These authors contributed equally to this work.
Historical biogeography and cryptic diversity in the Callichthyinae (Siluriformes, Callichthyidae)
Article first published online: 18 JUN 2013
© 2013 Blackwell Verlag GmbH
Journal of Zoological Systematics and Evolutionary Research
Volume 51, Issue 4, pages 308–315, November 2013
How to Cite
Mariguela, T. C., Alexandrou, M. A., Foresti, F. and Oliveira, C. (2013), Historical biogeography and cryptic diversity in the Callichthyinae (Siluriformes, Callichthyidae). Journal of Zoological Systematics and Evolutionary Research, 51: 308–315. doi: 10.1111/jzs.12029
- Issue published online: 8 OCT 2013
- Article first published online: 18 JUN 2013
- Manuscript Accepted: 27 APR 2013
- cryptic species;
- molecular phylogenetics;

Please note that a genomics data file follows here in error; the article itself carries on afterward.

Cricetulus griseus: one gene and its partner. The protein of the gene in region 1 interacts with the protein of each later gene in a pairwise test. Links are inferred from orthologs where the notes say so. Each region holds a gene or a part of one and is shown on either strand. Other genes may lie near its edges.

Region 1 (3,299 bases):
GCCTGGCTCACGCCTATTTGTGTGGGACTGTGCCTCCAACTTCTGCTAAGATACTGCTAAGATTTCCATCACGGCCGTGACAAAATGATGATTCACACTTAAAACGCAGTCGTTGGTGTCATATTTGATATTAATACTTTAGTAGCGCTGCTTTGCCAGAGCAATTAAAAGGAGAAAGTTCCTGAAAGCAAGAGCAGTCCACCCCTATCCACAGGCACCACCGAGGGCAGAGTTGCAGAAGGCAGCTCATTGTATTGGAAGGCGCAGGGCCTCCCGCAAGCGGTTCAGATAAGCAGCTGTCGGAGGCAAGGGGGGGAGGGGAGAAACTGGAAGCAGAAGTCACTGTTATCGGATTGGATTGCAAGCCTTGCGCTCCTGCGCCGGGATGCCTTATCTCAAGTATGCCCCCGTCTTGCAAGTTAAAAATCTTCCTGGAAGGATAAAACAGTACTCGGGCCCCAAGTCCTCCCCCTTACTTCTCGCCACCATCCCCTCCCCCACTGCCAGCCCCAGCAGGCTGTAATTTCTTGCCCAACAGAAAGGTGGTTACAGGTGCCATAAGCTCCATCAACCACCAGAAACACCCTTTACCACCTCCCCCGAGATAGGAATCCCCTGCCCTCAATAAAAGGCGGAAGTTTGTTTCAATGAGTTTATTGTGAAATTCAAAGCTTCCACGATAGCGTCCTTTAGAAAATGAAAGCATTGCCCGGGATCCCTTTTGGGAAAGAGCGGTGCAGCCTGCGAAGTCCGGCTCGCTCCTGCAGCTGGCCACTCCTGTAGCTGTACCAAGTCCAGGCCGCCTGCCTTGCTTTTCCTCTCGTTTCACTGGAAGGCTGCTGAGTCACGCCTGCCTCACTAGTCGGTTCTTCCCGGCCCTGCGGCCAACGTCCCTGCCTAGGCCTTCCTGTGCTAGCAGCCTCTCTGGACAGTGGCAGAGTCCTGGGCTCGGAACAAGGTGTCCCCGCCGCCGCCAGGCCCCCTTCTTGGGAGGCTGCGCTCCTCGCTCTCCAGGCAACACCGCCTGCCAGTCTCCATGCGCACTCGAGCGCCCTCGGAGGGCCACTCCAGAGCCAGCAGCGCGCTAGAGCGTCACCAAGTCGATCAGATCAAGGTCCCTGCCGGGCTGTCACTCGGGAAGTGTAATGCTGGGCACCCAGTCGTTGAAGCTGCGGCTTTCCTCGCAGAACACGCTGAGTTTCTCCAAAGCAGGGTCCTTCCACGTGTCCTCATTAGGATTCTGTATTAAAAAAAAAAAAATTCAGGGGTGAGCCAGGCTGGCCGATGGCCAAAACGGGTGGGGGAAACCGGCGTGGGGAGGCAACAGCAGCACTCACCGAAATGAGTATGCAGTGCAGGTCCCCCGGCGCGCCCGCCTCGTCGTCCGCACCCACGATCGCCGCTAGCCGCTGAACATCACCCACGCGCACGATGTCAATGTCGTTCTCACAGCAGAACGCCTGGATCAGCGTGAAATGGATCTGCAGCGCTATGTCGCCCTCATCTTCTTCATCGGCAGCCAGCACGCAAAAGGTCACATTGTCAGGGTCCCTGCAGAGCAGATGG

The family Callichthyidae, divided into the subfamilies Corydoradinae and Callichthyinae, contains more than 200 species of armoured catfishes distributed throughout the Neotropics, as well as fossil species dating from the Palaeocene. Both subfamilies are very widely distributed throughout the continent, with some species ranges extending across multiple hypothesized biogeographical barriers. Species with such vast geographical ranges could be made up of multiple cryptic populations that are genetically distinct and have diverged over time. Although relationships among Callichthyinae genera have been thoroughly investigated, the historical biogeography of the Callichthyinae and the presence of species complexes have yet to be examined. Furthermore, there is a lack of fossil-calibrated molecular phylogenies providing a time frame for the evolution of the Callichthyinae. Here, we present a novel molecular data set for all Callichthyinae genera composed of partial sequences of mitochondrial and nuclear markers. These data were used to construct a fossil-calibrated tree for the Callichthyinae and to reconstruct patterns of spatiotemporal evolution. All phylogenetic analyses [Bayesian, maximum likelihood and maximum parsimony (MP)] resulted in a single fully resolved and well-supported hypothesis for the Callichthyinae, where Dianema is the sister group of all the remaining genera. Results suggest that the ancestry of most Callichthyinae genera originated in the Amazonas basin, with a number of subsequent ancestral dispersal events between adjacent basins. High divergences in sequences and time were observed for several samples of Hoplosternum littorale, Megalechis picta and Callichthys callichthys, suggesting that these species may contain cryptic diversity. The results highlight the need for a taxonomic revision of species complexes within the Callichthyinae, which may reveal more diversity within this relatively species-poor lineage.